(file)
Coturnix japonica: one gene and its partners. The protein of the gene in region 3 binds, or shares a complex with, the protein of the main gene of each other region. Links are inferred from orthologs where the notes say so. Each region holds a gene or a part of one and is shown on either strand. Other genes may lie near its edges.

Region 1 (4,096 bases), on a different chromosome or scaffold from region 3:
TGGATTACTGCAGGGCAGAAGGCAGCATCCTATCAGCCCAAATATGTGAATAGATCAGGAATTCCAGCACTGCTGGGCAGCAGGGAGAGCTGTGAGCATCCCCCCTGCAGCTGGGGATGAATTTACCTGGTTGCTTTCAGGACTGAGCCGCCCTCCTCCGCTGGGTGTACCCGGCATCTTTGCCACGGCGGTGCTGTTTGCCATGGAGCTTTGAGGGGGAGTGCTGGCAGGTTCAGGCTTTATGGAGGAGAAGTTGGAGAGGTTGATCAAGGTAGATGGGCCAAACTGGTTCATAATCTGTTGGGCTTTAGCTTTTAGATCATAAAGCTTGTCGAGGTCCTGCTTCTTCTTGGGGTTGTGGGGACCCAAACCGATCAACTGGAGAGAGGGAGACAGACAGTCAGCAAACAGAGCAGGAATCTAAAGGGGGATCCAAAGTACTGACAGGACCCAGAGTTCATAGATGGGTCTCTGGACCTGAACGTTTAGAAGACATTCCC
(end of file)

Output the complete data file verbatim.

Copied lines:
Coturnix japonica: one gene and its partners. The protein of the gene in region 3 binds, or shares a complex with, the protein of the main gene of each other region. Links are inferred from orthologs where the notes say so. Each region holds a gene or a part of one and is shown on either strand. Other genes may lie near its edges.

Region 1 (4,096 bases), on a different chromosome or scaffold from region 3:
TGGATTACTGCAGGGCAGAAGGCAGCATCCTATCAGCCCAAATATGTGAATAGATCAGGAATTCCAGCACTGCTGGGCAGCAGGGAGAGCTGTGAGCATCCCCCCTGCAGCTGGGGATGAATTTACCTGGTTGCTTTCAGGACTGAGCCGCCCTCCTCCGCTGGGTGTACCCGGCATCTTTGCCACGGCGGTGCTGTTTGCCATGGAGCTTTGAGGGGGAGTGCTGGCAGGTTCAGGCTTTATGGAGGAGAAGTTGGAGAGGTTGATCAAGGTAGATGGGCCAAACTGGTTCATAATCTGTTGGGCTTTAGCTTTTAGATCATAAAGCTTGTCGAGGTCCTGCTTCTTCTTGGGGTTGTGGGGACCCAAACCGATCAACTGGAGAGAGGGAGACAGACAGTCAGCAAACAGAGCAGGAATCTAAAGGGGGATCCAAAGTACTGACAGGACCCAGAGTTCATAGATGGGTCTCTGGACCTGAACGTTTAGAAGACATTCCC